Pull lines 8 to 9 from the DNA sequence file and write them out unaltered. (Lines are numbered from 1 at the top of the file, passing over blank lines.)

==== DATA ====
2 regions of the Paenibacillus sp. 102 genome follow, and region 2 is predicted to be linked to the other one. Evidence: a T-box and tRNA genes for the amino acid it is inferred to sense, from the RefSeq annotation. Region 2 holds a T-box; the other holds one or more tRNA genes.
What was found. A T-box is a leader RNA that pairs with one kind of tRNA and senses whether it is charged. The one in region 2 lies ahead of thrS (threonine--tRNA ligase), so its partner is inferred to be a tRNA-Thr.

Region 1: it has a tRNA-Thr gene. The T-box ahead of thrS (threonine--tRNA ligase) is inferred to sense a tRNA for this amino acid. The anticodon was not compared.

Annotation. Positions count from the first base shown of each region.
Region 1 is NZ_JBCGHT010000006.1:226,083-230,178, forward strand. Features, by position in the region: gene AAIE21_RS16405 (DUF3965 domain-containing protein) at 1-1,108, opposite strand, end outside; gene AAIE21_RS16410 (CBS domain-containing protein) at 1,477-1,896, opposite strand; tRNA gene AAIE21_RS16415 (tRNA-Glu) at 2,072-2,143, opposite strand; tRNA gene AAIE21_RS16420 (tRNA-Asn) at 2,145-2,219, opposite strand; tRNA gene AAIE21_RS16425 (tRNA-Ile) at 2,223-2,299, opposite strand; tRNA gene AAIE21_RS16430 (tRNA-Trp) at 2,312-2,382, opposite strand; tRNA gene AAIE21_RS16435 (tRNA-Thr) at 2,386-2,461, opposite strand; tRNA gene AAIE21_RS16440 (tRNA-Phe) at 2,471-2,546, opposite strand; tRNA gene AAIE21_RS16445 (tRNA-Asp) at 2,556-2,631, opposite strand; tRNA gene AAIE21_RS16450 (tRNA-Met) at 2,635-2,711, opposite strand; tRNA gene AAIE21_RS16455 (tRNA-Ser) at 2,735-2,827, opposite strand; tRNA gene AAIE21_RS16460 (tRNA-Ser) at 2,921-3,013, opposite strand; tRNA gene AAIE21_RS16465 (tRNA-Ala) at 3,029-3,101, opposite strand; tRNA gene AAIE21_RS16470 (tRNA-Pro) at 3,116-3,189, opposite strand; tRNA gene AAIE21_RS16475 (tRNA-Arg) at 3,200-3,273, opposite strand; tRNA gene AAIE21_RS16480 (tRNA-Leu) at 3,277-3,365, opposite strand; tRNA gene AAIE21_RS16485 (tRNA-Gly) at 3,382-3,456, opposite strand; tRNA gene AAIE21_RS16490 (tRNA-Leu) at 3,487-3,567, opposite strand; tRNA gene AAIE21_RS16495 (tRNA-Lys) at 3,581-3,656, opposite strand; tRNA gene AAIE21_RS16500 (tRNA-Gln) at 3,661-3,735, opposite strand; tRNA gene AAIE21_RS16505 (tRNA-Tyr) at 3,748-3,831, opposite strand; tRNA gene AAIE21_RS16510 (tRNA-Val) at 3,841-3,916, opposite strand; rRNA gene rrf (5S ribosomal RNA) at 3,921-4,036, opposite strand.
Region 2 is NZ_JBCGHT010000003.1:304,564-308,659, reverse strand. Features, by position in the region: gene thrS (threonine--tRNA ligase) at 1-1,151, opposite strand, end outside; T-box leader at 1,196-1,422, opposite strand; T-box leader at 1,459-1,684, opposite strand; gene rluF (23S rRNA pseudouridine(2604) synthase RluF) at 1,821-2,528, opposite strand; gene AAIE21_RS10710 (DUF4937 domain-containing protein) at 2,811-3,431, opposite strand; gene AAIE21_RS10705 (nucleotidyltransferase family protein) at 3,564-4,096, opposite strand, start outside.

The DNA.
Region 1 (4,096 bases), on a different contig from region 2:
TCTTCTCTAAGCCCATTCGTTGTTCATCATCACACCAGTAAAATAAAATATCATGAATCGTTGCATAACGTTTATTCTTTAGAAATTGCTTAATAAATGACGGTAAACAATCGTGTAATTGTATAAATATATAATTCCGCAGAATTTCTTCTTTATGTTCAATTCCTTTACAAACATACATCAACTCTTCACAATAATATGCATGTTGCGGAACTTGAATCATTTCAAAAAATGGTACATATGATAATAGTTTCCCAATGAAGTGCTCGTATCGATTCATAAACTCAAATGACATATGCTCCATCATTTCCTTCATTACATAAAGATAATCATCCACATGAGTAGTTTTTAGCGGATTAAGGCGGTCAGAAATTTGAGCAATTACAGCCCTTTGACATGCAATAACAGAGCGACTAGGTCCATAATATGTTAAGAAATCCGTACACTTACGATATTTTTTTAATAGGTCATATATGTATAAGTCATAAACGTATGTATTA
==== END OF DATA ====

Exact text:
Region 1 (4,096 bases), on a different contig from region 2:
TCTTCTCTAAGCCCATTCGTTGTTCATCATCACACCAGTAAAATAAAATATCATGAATCGTTGCATAACGTTTATTCTTTAGAAATTGCTTAATAAATGACGGTAAACAATCGTGTAATTGTATAAATATATAATTCCGCAGAATTTCTTCTTTATGTTCAATTCCTTTACAAACATACATCAACTCTTCACAATAATATGCATGTTGCGGAACTTGAATCATTTCAAAAAATGGTACATATGATAATAGTTTCCCAATGAAGTGCTCGTATCGATTCATAAACTCAAATGACATATGCTCCATCATTTCCTTCATTACATAAAGATAATCATCCACATGAGTAGTTTTTAGCGGATTAAGGCGGTCAGAAATTTGAGCAATTACAGCCCTTTGACATGCAATAACAGAGCGACTAGGTCCATAATATGTTAAGAAATCCGTACACTTACGATATTTTTTTAATAGGTCATATATGTATAAGTCATAAACGTATGTATTA